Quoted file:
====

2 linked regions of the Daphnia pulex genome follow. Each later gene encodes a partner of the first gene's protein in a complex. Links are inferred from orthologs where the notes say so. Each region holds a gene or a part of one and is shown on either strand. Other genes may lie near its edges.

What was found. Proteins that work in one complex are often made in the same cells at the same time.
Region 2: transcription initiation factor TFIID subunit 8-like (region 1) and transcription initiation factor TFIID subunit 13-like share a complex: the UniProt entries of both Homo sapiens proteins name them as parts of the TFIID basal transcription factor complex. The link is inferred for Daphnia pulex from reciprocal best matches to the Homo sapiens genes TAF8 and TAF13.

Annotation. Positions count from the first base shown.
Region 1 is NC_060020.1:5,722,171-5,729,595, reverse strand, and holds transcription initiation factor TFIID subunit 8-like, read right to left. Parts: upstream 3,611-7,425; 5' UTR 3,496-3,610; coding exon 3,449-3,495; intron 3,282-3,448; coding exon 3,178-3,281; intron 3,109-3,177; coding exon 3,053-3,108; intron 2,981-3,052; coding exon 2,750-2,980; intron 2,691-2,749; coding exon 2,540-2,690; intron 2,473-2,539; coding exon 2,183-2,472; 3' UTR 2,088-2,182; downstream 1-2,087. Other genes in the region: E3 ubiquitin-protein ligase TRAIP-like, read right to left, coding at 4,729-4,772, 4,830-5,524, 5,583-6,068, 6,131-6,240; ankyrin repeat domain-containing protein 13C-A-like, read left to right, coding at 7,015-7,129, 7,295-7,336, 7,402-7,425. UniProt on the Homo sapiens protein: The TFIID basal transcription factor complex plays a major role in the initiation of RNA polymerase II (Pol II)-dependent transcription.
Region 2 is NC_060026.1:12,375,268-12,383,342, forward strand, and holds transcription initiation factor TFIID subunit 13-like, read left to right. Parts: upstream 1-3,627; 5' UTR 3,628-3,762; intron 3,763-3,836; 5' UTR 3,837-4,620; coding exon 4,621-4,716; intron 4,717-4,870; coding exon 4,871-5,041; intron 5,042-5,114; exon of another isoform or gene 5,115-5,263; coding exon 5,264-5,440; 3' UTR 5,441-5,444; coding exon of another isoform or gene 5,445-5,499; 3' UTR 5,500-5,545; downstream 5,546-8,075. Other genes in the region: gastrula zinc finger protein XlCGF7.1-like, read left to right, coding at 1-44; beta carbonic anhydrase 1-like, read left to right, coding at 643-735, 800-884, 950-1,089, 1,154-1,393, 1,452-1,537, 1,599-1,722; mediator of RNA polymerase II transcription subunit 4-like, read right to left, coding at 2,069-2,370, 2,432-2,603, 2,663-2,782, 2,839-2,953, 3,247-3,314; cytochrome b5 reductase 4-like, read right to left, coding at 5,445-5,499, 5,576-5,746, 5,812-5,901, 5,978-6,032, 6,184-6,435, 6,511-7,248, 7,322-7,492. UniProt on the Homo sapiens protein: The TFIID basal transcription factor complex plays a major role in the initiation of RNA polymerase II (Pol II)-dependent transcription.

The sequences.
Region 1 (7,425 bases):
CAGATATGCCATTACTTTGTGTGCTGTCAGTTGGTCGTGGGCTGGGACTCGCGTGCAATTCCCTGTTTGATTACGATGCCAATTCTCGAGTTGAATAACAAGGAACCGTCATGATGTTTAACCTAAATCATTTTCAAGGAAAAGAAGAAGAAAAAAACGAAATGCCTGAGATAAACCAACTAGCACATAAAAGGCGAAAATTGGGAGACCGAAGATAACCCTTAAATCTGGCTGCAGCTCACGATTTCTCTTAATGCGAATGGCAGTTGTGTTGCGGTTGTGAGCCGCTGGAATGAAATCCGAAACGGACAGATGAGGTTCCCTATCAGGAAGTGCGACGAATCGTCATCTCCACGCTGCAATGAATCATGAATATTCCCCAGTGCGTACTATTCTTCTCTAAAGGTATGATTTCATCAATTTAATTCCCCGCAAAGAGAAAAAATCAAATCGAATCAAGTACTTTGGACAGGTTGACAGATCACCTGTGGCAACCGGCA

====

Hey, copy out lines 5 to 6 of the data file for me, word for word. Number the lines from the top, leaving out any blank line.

Region 1 is NC_060020.1:5,722,171-5,729,595, reverse strand, and holds transcription initiation factor TFIID subunit 8-like, read right to left. Parts: upstream 3,611-7,425; 5' UTR 3,496-3,610; coding exon 3,449-3,495; intron 3,282-3,448; coding exon 3,178-3,281; intron 3,109-3,177; coding exon 3,053-3,108; intron 2,981-3,052; coding exon 2,750-2,980; intron 2,691-2,749; coding exon 2,540-2,690; intron 2,473-2,539; coding exon 2,183-2,472; 3' UTR 2,088-2,182; downstream 1-2,087. Other genes in the region: E3 ubiquitin-protein ligase TRAIP-like, read right to left, coding at 4,729-4,772, 4,830-5,524, 5,583-6,068, 6,131-6,240; ankyrin repeat domain-containing protein 13C-A-like, read left to right, coding at 7,015-7,129, 7,295-7,336, 7,402-7,425. UniProt on the Homo sapiens protein: The TFIID basal transcription factor complex plays a major role in the initiation of RNA polymerase II (Pol II)-dependent transcription.
Region 2 is NC_060026.1:12,375,268-12,383,342, forward strand, and holds transcription initiation factor TFIID subunit 13-like, read left to right. Parts: upstream 1-3,627; 5' UTR 3,628-3,762; intron 3,763-3,836; 5' UTR 3,837-4,620; coding exon 4,621-4,716; intron 4,717-4,870; coding exon 4,871-5,041; intron 5,042-5,114; exon of another isoform or gene 5,115-5,263; coding exon 5,264-5,440; 3' UTR 5,441-5,444; coding exon of another isoform or gene 5,445-5,499; 3' UTR 5,500-5,545; downstream 5,546-8,075. Other genes in the region: gastrula zinc finger protein XlCGF7.1-like, read left to right, coding at 1-44; beta carbonic anhydrase 1-like, read left to right, coding at 643-735, 800-884, 950-1,089, 1,154-1,393, 1,452-1,537, 1,599-1,722; mediator of RNA polymerase II transcription subunit 4-like, read right to left, coding at 2,069-2,370, 2,432-2,603, 2,663-2,782, 2,839-2,953, 3,247-3,314; cytochrome b5 reductase 4-like, read right to left, coding at 5,445-5,499, 5,576-5,746, 5,812-5,901, 5,978-6,032, 6,184-6,435, 6,511-7,248, 7,322-7,492. UniProt on the Homo sapiens protein: The TFIID basal transcription factor complex plays a major role in the initiation of RNA polymerase II (Pol II)-dependent transcription.